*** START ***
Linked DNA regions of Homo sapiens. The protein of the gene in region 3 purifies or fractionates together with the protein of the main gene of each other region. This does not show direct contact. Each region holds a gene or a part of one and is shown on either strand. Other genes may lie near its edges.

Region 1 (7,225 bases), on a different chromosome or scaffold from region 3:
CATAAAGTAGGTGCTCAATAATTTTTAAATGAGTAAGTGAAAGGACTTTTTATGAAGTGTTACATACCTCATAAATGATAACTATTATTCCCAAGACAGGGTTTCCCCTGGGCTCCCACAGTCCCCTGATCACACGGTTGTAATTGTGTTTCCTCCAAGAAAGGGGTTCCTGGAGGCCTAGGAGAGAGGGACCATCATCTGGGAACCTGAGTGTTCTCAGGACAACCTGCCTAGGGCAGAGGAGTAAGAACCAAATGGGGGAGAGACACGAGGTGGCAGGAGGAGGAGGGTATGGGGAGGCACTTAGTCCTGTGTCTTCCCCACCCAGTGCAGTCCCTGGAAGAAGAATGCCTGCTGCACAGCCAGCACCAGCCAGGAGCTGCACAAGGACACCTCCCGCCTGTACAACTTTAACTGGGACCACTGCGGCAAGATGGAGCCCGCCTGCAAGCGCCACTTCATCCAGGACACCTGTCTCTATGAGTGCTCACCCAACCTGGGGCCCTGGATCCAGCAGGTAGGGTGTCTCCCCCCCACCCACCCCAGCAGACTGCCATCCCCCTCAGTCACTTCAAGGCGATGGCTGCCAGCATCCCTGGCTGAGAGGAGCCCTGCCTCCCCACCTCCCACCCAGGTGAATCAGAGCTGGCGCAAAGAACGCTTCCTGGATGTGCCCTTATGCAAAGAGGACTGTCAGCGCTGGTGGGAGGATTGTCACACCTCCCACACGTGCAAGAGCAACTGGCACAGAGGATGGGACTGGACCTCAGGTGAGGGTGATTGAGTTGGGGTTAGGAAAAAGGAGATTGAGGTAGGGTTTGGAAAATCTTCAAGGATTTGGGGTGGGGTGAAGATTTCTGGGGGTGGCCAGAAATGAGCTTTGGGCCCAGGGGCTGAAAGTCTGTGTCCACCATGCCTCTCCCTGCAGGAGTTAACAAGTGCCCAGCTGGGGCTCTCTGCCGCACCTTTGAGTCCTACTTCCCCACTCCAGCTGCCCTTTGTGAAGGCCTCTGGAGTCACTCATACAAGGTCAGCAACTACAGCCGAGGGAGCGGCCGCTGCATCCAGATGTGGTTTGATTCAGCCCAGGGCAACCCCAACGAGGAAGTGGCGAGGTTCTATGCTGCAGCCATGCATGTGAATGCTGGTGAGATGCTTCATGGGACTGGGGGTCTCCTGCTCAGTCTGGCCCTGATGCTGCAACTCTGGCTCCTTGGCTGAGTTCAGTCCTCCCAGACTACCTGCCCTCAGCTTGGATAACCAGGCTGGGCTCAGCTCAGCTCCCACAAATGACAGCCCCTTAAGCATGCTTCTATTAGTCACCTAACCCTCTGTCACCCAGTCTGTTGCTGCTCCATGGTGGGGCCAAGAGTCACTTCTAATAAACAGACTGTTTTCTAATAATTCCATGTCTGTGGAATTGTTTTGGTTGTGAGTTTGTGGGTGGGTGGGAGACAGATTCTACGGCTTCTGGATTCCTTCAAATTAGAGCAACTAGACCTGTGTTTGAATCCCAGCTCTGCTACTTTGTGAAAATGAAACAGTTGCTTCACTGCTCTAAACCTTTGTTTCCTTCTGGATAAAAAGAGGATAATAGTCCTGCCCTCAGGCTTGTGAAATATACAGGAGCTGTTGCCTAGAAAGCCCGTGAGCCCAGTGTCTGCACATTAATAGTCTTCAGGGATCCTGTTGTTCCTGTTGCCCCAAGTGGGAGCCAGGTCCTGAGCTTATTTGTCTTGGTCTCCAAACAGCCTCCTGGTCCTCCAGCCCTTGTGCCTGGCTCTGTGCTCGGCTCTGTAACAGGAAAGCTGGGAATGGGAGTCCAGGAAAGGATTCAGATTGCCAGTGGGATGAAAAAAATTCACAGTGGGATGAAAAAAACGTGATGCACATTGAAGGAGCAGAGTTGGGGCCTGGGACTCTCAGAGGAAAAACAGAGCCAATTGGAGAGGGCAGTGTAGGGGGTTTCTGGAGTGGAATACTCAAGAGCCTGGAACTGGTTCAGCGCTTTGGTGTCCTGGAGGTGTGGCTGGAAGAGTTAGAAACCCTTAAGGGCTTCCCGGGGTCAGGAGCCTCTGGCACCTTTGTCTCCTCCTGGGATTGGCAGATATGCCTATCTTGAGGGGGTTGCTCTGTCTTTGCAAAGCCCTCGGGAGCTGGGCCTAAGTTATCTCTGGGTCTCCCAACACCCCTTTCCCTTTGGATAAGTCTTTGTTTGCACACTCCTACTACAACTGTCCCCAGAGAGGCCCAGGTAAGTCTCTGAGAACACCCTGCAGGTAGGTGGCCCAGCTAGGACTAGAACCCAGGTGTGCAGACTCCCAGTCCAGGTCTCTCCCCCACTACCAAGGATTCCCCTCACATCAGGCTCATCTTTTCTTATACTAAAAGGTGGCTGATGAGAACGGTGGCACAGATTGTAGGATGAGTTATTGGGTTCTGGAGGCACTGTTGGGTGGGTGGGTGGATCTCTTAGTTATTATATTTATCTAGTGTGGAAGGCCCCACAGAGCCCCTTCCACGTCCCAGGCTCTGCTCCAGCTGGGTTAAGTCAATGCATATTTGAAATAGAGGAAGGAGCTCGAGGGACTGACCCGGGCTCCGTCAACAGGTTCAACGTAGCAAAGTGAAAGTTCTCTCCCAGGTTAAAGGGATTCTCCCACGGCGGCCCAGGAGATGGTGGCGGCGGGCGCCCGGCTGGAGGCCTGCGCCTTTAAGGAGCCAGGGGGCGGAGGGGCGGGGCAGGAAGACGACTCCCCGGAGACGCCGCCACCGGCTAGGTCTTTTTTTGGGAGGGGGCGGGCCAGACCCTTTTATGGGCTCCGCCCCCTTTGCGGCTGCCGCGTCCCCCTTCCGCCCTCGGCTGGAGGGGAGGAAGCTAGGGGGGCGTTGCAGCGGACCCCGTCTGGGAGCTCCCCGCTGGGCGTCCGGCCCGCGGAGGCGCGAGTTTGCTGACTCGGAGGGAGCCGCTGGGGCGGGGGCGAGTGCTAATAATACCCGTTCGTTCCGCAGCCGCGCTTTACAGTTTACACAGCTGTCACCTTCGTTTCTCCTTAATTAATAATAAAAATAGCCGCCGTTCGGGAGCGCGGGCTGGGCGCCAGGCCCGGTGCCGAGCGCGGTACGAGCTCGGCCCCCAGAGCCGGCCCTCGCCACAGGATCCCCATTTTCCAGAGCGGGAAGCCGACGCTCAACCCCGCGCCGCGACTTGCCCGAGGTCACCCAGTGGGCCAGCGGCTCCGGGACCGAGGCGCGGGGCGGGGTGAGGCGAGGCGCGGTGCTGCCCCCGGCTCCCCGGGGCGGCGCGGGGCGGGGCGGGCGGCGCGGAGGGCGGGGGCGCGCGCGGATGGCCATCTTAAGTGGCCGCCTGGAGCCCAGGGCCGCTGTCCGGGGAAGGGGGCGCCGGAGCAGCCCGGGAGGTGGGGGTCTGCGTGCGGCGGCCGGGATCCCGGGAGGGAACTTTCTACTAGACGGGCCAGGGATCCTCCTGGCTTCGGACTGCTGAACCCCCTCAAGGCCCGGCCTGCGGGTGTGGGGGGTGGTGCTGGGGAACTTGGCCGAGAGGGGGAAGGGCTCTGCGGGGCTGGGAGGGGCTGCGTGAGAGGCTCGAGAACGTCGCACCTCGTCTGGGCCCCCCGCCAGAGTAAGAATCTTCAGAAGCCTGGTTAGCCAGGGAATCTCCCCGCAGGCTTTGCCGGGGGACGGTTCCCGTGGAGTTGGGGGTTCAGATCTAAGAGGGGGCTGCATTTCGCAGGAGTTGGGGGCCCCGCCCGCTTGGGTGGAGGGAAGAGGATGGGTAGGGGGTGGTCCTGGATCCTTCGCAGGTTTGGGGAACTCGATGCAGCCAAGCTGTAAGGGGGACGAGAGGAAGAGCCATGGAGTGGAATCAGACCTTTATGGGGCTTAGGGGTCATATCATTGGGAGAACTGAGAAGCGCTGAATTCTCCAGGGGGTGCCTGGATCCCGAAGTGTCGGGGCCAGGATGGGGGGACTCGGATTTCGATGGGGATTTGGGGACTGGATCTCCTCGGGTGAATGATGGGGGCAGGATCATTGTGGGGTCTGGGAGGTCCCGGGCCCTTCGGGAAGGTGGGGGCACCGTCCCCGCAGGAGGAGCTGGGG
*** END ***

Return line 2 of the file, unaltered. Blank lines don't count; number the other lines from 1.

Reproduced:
Region 1 (7,225 bases), on a different chromosome or scaffold from region 3: